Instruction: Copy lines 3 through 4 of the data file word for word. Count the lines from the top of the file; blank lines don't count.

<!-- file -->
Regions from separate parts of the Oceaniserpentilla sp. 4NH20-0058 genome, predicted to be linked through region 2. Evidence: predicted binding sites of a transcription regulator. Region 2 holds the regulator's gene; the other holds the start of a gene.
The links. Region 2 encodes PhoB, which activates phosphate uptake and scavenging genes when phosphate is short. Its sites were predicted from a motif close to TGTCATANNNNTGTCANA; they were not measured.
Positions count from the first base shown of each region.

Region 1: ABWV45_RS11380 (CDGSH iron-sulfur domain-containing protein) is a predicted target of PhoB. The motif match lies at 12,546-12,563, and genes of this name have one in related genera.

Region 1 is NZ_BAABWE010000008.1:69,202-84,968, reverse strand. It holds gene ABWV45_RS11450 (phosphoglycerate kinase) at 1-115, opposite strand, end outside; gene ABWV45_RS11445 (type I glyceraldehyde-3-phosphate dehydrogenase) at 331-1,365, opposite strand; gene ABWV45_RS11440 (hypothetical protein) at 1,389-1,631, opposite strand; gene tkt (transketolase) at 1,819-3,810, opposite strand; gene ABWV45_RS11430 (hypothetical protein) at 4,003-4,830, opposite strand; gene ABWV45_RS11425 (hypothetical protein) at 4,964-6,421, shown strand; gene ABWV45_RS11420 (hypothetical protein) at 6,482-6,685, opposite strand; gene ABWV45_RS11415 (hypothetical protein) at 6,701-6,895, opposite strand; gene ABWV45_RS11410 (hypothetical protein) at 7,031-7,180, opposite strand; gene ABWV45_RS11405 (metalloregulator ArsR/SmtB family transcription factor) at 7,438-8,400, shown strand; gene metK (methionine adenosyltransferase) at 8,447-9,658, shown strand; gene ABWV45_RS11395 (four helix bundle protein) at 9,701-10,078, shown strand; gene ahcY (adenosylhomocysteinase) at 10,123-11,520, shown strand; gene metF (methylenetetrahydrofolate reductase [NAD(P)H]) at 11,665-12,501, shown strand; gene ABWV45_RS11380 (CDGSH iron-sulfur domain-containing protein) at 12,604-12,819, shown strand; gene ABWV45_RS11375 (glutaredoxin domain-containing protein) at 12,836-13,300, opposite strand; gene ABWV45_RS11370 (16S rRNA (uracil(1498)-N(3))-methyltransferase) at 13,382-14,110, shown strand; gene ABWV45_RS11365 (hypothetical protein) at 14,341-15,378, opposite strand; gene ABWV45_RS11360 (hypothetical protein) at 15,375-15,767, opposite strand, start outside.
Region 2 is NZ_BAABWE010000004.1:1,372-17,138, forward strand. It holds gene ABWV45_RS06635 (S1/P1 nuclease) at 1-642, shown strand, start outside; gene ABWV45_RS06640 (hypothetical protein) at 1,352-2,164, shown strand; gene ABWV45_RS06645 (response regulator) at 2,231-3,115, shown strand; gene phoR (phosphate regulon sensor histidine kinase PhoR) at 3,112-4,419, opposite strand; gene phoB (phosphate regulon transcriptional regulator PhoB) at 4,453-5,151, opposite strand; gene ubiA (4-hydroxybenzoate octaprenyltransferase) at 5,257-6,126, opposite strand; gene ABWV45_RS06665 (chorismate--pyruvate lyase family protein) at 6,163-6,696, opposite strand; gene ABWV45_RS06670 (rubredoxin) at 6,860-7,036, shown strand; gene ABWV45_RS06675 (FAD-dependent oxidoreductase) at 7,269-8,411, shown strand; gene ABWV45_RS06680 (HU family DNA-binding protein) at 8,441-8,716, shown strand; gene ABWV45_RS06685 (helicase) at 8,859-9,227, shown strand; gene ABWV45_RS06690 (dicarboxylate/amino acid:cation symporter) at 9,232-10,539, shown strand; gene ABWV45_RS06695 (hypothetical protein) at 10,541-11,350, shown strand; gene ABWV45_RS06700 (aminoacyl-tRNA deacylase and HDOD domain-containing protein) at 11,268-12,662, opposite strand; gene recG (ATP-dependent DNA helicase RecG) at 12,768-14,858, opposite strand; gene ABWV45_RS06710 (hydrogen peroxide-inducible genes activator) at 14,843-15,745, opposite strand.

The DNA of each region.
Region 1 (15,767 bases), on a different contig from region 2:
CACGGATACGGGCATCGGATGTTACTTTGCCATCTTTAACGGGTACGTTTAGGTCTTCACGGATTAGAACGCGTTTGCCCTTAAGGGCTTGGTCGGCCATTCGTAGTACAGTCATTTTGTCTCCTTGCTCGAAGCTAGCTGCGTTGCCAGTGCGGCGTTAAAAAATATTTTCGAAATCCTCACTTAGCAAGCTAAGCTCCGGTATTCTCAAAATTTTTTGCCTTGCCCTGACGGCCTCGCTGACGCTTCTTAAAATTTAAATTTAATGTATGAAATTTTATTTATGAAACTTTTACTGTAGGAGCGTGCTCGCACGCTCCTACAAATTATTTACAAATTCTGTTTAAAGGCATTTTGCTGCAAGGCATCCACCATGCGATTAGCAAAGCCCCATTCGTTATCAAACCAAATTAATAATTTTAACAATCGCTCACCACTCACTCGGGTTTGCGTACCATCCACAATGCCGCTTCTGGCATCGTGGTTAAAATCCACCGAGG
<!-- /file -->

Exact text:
Positions count from the first base shown of each region.

Region 1: ABWV45_RS11380 (CDGSH iron-sulfur domain-containing protein) is a predicted target of PhoB. The motif match lies at 12,546-12,563, and genes of this name have one in related genera.